Whilst the Lords Appellant, with Thomas as their leader, ran the country for the next year, it soon became apparent that they were incapable of forming an effective government. In May 1389 Richard II was permitted to regain control of the administration and appoint his own ministers once more. Thereafter Thomas had made his peace with the king and was even employed occasionally on public business, although he largely remained in the background. But whilst and on the surface it seemed that relations between the two were amicable, the king was simply biding his time.

In 1396 Richard II agreed a twenty-eight year truce with the French and to seal the deal agreed to marry Isabella of Valois, daughter of the French king Charles VI. Thomas was opposed both to the peace with France and to Richard's second marriage and made his views on these matters very clear. This certainly provided the pretext for Richard to act against his uncle, but in truth the king had neither forgotten nor forgiven those who had earlier challanged his authority and caused the death of many of his friends and supporters. By 1397 Richard felt he was in a strong enough position to act and on the 11th July 1397 Thomas was arrested at his home in Pleshey Castle, Essex and bundled off to Calais. Rumours soon began circulating of his death, although Thomas remained alive and well and held in safe custody in Calais. On the 17th August a justice, named Sir William Rickhill, was ordered to Calais to extract a suitable confession from the duke. On the 8th of September Thomas duly confessed his guilt to the crime of treason and it is most likely that he was killed very shortly afterwards.

When parliament met later that same month it was announced that Thomas had died of natural causes; nevertheless he was posthumously declared guilty of treason and his estates forfeited. His body was returned to England and buried at the Collegiate Church of the Holy Trinity in Pleshey, but was later moved to Westminster Abbey. Described as "a man of choleric temper and militant tastes", Thomas was best known for his impatience, hot temper and lack of judgement. An agressive and vindictive politician, he was never a very popular man whilst he was alive. He nevertheless attracted something of the reputation of a martyr once dead, and was later portrayed as one of the victims of Richard II's 'tyranny'.

From April 1374 by virtue of his betrothal to Eleanor de Bohun, Thomas was in receipt of the third penny of the counties of Essex and Northampton, a fact which has led some to conclude that he had inherited the title of Earl of Essex. However it is worth noting that he was described simply as Constable of England when called to the parliament of 1377, and that when he was created an earl Richard chose the long unused dignity of Buckingham to ennoble rather than those of Essex or Northampton to which he had some hereditary claim.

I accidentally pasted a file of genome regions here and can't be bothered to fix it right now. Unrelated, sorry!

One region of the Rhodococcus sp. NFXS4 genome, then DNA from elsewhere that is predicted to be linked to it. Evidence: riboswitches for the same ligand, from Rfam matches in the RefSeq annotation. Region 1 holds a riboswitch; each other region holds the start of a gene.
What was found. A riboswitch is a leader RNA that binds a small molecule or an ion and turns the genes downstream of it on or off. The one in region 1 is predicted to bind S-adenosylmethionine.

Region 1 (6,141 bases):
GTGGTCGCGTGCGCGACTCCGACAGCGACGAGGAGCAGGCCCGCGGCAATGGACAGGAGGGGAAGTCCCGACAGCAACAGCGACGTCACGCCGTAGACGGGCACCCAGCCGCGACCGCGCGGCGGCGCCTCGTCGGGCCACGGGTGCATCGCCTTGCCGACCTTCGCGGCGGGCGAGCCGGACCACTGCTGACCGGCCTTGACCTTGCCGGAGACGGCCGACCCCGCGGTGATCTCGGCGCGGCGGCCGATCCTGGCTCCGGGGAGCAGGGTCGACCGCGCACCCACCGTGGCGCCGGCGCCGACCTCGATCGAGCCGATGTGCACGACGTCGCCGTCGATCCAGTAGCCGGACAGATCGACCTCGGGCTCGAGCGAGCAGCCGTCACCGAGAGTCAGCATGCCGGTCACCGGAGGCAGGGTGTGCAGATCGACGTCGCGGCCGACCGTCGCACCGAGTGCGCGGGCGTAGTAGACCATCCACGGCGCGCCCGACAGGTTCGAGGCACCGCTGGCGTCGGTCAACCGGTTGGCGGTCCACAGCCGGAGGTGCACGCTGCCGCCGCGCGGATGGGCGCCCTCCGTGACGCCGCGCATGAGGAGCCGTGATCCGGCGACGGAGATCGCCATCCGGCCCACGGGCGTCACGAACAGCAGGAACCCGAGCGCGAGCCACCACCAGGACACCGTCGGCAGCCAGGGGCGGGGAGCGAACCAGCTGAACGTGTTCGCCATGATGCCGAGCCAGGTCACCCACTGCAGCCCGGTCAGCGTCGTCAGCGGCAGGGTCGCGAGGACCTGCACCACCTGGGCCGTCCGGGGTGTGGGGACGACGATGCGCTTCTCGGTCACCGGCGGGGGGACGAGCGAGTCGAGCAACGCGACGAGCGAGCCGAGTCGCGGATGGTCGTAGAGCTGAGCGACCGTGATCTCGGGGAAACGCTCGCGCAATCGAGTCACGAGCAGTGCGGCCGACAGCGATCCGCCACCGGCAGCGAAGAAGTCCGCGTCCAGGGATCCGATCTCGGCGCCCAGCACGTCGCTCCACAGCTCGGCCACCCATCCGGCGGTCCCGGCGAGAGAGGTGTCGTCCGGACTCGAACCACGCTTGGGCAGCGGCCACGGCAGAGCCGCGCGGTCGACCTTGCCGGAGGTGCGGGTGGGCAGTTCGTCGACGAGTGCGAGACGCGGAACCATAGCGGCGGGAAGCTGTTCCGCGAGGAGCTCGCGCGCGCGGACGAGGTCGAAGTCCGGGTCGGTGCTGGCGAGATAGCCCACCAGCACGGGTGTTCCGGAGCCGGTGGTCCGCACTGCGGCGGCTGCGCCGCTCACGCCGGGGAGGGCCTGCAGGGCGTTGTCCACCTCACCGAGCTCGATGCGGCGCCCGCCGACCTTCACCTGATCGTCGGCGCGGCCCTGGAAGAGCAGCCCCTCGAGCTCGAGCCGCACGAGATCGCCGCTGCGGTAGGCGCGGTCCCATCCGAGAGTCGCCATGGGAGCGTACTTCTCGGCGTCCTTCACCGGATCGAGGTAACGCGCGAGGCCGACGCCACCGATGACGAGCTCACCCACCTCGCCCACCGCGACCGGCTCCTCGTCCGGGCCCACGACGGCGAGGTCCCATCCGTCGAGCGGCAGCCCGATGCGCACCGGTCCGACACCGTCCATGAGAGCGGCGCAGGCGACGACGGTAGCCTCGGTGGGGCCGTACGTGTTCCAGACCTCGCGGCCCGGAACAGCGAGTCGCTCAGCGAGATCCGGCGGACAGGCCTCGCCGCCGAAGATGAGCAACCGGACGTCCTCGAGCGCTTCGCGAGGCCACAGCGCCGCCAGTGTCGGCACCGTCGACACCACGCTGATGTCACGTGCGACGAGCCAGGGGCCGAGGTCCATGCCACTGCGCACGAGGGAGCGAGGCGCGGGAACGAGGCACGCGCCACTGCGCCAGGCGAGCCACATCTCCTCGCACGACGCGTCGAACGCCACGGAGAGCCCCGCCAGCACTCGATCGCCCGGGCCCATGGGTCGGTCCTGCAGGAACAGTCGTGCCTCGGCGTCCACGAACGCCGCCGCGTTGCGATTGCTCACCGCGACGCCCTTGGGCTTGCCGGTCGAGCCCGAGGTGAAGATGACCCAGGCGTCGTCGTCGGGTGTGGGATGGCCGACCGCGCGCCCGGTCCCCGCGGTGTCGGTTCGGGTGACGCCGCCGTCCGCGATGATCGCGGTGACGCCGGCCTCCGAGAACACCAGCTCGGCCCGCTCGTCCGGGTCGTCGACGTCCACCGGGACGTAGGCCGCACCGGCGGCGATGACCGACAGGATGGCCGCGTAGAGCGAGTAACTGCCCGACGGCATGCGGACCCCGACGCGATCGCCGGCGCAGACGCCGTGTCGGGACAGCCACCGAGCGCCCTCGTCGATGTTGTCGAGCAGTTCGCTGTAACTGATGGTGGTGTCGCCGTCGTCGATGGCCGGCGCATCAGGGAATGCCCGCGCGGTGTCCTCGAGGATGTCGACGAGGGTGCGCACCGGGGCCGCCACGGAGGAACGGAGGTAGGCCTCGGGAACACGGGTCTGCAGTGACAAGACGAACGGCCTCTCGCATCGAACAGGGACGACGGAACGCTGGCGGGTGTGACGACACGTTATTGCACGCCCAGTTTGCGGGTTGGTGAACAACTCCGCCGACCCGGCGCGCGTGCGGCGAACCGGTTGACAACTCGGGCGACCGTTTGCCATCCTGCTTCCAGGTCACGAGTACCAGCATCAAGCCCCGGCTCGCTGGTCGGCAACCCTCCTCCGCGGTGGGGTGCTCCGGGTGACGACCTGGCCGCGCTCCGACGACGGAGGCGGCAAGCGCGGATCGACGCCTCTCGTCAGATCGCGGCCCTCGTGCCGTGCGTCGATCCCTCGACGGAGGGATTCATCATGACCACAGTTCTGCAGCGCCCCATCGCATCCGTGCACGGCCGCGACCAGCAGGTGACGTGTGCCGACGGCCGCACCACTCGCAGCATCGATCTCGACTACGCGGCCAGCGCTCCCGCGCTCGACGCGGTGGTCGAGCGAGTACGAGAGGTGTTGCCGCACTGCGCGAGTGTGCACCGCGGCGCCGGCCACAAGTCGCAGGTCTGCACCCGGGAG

By his marriage with Eleanor he had one son, Humphrey, who inherited the Buckingham title, but not that of Gloucester and later died unmarried; and four daughters, the most notable of whom was Anne, who was successively the wife of Thomas, 3rd Earl of Stafford, Edmund, 5th Earl of Stafford, and William Bourchier, Count of Eu.


1 Technically the fifth surviving son, very probably the seventh actual son of Edward and Philippa taking into account a William and another Thomas who died in their infancy.
2 It seems that Thomas and Eleanor were contracted to marry in 1374, and were married at the latest by 1376, despite the fact that Eleanor was only around seven at the time for their betrothal.
3 Which Thomas had meant to keep for himself by the simple means of preventing his sister-in-law Mary from marrying anyone at all.
4 There was in particular a profound annoyance over the award of the dignity of Duke of Ireland to de Vere as he was not of royal blood.


  • The entry for GLOUCESTER, THOMAS OF WOODSTOCK, DUKE OF in the 1911 Encyclopedia Brittanica and the entry for Gloucester, Thomas of Woodstock, duke of in the The Columbia Electronic Encyclopedia.
  • Charles Arnold Baker The Companion to British History (Longcross Press, 1996)
  • Burkes Peerage Vol 11 1851 reproduced at